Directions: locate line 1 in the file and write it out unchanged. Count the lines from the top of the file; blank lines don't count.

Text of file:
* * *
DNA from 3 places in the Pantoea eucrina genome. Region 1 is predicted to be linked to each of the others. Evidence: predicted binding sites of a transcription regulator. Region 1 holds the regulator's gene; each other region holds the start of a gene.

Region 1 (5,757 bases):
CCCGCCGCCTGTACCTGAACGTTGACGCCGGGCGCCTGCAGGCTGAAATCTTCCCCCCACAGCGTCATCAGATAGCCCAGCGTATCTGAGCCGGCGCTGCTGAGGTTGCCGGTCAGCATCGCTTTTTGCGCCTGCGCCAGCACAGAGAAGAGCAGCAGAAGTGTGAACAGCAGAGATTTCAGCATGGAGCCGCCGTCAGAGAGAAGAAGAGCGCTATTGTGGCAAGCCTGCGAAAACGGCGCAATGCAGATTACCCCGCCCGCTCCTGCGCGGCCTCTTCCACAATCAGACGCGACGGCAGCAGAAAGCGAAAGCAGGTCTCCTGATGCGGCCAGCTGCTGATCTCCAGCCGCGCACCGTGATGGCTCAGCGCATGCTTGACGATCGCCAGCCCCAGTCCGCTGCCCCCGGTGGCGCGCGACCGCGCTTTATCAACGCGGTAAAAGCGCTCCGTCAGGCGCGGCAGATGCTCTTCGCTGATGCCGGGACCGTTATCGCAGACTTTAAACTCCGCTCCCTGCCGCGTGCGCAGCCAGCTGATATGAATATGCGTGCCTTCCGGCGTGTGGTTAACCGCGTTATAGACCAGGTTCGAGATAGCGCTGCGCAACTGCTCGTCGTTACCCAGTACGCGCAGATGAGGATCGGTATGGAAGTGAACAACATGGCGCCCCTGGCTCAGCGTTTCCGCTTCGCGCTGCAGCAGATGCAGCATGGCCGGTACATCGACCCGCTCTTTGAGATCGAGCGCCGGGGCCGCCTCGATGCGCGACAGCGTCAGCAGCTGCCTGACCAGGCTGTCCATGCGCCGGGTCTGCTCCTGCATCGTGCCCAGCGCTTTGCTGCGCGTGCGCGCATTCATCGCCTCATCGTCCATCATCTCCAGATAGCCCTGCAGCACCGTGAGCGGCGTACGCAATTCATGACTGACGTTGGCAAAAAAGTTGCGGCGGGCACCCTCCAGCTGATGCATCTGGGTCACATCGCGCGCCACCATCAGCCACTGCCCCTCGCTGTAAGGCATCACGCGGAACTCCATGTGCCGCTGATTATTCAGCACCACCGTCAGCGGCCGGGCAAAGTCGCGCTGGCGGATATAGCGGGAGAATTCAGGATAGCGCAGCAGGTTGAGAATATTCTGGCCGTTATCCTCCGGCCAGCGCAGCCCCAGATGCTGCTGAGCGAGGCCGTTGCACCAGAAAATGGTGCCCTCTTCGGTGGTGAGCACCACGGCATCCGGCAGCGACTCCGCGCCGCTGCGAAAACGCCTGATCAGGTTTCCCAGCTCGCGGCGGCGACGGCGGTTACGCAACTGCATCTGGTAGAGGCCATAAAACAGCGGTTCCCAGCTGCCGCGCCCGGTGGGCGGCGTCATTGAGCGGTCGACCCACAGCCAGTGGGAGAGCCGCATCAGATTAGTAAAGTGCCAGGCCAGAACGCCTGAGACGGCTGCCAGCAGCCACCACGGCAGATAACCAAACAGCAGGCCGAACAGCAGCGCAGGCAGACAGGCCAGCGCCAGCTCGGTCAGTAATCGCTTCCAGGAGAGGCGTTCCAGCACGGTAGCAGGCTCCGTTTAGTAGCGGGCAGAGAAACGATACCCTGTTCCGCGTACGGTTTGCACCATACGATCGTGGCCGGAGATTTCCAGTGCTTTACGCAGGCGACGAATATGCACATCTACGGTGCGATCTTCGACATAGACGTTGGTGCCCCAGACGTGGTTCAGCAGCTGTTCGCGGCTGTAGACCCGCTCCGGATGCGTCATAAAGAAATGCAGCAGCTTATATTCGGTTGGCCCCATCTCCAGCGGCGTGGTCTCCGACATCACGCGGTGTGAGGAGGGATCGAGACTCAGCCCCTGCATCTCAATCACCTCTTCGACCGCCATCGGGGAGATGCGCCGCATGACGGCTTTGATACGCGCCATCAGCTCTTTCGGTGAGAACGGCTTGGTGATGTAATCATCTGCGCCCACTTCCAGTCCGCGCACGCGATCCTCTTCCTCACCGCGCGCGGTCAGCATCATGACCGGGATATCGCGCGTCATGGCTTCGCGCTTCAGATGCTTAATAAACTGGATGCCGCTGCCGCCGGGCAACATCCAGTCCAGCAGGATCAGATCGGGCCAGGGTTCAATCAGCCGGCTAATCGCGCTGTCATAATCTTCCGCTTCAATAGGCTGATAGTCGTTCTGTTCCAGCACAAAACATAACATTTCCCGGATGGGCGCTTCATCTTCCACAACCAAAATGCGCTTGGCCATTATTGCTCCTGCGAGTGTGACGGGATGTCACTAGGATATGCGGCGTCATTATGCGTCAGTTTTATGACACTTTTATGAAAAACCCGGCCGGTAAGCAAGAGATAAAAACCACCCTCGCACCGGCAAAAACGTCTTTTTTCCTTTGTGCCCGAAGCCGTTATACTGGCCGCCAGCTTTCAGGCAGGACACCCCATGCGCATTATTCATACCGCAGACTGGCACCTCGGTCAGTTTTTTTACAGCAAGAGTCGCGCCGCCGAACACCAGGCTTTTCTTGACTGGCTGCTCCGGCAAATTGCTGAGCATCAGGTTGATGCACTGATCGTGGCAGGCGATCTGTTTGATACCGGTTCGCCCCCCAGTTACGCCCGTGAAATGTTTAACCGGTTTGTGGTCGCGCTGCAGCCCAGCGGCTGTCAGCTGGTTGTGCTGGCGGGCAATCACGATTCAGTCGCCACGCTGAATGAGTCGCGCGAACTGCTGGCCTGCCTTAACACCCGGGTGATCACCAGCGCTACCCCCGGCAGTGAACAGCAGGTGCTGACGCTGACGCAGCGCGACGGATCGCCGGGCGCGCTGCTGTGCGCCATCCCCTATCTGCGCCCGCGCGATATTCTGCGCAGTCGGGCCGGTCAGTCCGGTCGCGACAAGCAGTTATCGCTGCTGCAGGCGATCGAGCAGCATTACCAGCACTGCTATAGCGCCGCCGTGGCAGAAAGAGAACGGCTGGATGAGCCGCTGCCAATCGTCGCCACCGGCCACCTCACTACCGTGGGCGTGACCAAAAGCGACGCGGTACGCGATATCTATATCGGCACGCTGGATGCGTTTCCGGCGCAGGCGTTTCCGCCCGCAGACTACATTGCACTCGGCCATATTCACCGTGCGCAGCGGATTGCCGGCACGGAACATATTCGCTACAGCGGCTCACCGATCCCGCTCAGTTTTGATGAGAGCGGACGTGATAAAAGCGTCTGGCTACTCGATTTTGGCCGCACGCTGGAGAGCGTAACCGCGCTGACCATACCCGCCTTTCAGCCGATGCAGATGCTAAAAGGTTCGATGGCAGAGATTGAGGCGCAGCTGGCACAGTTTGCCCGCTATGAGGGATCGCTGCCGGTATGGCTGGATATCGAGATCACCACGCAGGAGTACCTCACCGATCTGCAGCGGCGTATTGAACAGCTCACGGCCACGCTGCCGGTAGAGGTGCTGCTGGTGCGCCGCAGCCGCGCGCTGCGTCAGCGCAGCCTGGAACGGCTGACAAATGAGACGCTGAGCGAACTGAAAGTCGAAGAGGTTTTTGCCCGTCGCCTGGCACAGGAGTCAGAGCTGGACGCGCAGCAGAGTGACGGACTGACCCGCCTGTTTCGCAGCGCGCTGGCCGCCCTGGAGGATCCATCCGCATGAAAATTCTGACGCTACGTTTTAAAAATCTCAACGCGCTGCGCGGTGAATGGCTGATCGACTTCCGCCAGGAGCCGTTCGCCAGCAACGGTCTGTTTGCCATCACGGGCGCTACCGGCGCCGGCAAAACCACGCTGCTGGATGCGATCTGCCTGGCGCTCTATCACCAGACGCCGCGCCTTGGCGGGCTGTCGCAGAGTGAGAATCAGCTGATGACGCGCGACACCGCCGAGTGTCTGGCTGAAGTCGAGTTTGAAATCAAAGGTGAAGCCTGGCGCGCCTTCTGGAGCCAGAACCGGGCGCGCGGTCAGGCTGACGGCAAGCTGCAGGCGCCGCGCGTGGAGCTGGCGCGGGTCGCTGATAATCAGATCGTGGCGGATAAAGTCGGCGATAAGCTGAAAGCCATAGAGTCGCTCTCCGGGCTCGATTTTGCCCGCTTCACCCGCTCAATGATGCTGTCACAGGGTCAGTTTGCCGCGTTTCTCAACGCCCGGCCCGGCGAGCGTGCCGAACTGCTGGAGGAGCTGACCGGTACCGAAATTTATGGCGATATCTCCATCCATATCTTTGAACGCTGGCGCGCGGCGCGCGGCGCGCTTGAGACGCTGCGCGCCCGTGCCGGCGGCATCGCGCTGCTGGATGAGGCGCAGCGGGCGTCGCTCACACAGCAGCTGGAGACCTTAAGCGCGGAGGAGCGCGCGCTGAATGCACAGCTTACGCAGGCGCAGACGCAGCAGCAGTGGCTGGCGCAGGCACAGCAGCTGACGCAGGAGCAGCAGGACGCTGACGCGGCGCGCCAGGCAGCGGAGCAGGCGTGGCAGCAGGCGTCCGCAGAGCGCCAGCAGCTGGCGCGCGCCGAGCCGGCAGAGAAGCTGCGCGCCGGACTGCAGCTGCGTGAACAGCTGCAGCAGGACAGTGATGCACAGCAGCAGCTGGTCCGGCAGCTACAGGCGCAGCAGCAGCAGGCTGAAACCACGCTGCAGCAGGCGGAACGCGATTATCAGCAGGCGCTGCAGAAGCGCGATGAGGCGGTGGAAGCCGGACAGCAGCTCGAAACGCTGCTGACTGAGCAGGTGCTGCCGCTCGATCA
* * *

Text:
DNA from 3 places in the Pantoea eucrina genome. Region 1 is predicted to be linked to each of the others. Evidence: predicted binding sites of a transcription regulator. Region 1 holds the regulator's gene; each other region holds the start of a gene.